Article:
Feb. 9th results thread: Obama sweeps all states, Huckabee delays coronation

morning: Louisiana ended up going for Huckabee by the tiniest of margins, 43% to 42%. As I explained in my 10:40pm update, that gives him no delegates, but the symbolism of his winning yet another Southern state says a lot about the distrust McCain still inspires. But Huckabee failed to complete the 3-state sweep by falling short in Washington, 26% to 24%. Paul is third at 21%.

11pm: With 78% reporting, McCain is now ahead 26% to 24% in Washington. In Louisiana, with 87% reporting Huckabee's lead has fallen to 44% to 42% with the two candidates now going for an entirely symbolic victory (see 10:40pm).

10:40pm: Everything has got to be complicated in this year's contests, and the Louisiana GOP process is one of them. The state has 47 total delegates, 27 of whom are for sure going to be decided at a state convention to be held on February 16th. The delegates to this state convention were chosen at caucuses held on January 22nd. It was the day of Thompson's withdrawal, and uncommitted got a large number of votes so it's difficult to project the allocation of these delegates.
The remaining 20 delegates will be allocated to the winner of today's primary but only if that winner crosses 50%! Otherwise, those 20 delegates will also be chosen by next week's convention! Right now, Huckabee is at 47% with 58% reporting. So unless he crosses that 50% threshold, he will get no delegates out of today's primary. (The GOP rules of delegate allocation are consistently favoring McCain in a remarkable streak of luck for the front-runner).

10:15pm: As expected, Louisiana is called for Obama. He leads 53-39 with 30% in. Among Republicans, Huckabee leads 48% to 38%, but New Orleans has not reported at all, and McCain could narrow the gap there (not that there are many GOP voters in New Orleans).
In another big development (and I'm not being ironic), Obama wins the Virgin Islands. The campaign was projecting a win here, but the size of Obama's victory is such that he took all 3 delegate votes here. That means the vote of the Virgin Islands will be more important to deciding the nominee than that of, say, Missouri! And in a contest where every delegate count, a three delegate lead is very significant. (It is worth noting that Clinton won the American Samoa and 2 of its 3 delegates on Tuesday). Also, about 2,000 votes were cast which makes the Virgin Islands very well represented at the Dem convention.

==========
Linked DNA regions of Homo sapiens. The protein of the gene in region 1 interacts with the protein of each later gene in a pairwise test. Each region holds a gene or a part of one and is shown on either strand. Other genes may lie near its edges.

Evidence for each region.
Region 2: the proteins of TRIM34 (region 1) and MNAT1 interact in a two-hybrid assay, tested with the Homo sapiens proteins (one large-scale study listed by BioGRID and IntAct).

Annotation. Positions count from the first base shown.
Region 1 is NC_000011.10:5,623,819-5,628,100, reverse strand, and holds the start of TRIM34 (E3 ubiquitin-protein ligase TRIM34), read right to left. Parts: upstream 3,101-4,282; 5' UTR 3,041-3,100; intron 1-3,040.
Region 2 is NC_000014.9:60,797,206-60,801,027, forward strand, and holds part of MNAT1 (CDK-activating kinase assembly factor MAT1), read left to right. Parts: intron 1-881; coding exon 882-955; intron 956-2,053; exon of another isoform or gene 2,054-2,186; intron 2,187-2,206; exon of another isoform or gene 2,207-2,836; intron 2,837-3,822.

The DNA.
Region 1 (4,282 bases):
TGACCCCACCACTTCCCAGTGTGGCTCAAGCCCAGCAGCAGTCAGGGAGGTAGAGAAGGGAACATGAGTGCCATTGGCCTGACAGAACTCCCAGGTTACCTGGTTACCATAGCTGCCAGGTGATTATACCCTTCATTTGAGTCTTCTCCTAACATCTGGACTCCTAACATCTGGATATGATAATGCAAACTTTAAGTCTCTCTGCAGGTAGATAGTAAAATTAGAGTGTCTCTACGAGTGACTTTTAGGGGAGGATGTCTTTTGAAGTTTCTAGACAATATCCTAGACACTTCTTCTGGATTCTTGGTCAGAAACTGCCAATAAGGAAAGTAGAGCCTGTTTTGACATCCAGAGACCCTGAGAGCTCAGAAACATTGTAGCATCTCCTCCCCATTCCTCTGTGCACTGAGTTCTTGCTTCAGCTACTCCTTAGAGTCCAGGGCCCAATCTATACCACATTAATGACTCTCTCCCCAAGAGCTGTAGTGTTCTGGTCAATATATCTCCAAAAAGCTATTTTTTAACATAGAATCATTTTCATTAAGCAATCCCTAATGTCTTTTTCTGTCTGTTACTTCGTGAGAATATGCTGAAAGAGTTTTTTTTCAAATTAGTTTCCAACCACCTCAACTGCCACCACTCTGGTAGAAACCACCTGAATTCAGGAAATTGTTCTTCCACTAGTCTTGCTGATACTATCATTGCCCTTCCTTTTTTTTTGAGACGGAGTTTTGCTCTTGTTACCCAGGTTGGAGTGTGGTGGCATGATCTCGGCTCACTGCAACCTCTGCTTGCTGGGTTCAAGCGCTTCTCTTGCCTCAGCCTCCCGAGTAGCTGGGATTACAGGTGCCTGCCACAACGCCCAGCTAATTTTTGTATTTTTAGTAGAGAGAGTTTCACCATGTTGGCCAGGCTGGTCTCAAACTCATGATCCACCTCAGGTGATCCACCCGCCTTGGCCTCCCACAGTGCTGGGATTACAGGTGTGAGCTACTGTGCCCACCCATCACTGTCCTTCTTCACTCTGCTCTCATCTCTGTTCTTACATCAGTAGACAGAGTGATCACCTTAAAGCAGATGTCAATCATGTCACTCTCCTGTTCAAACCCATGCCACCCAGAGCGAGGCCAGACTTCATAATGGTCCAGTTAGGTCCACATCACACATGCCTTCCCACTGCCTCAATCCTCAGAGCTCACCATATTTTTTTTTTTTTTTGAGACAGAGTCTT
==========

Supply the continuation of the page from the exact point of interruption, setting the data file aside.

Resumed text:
Meanwhile, in Washington, Huckabee has taken the lead! With 37% reporting, he is ahead 27% to 23% for McCain and 21% for Paul. Romney is interestingly polling very strong here, at 18% (Note: only one part of the GOP's WA are selected today, another part is linked to the primary results of February 19th).

10pm: I have not said anything of the GOP's Washington caucuses just yet, when it is shaping to be a very close race: With 16% reporting, McCain has 26.6%, Huckabee 25.9% and Ron Paul 21.2%. In Louisiana, Huckabee is up 46% to 38% with 16% reporting as well. Will Huckabee manage a sweep of today's 3 GOP contests?

9:40pm: With 75% reporting, Clinton now trails 67% to 32% in Washington. In Nebraska, 99% are in and the final results are 68% Obama and 32% Clinton. And the first district ended up crossing the threshold of a 4-2 allocation, giving Obama 65%. The third stayed close between the two, which means a 2-2 split of delegates there. The second will split 5-1 (a disastrous result for Hillary here), for a total of 11-5. The 8 remaining delegates will be allocated statewide and will go 5-3 for Obama. That brings us to a 16-8 result, a very good margin for Obama in such a small state.
In Louisiana, the results are just starting to come in, with Obama and McCain slightly up. The second wave of Dem exit polls has the electorate slightly less dramatically polarized along racial lines than what was shown at 9pm, but still a very large racial gap. The GOP exit poll has a McCain-Huckabee tie.

9:00pm: The Louisiana exit polls have Obama up in high single digits, crushing her among the black vote (by more than usual) and being trounced among the white vote (by more than usual). Among people with no college degree (64%), the two are tied. Among those with such a degree, Obama leads by 20%. No call yet.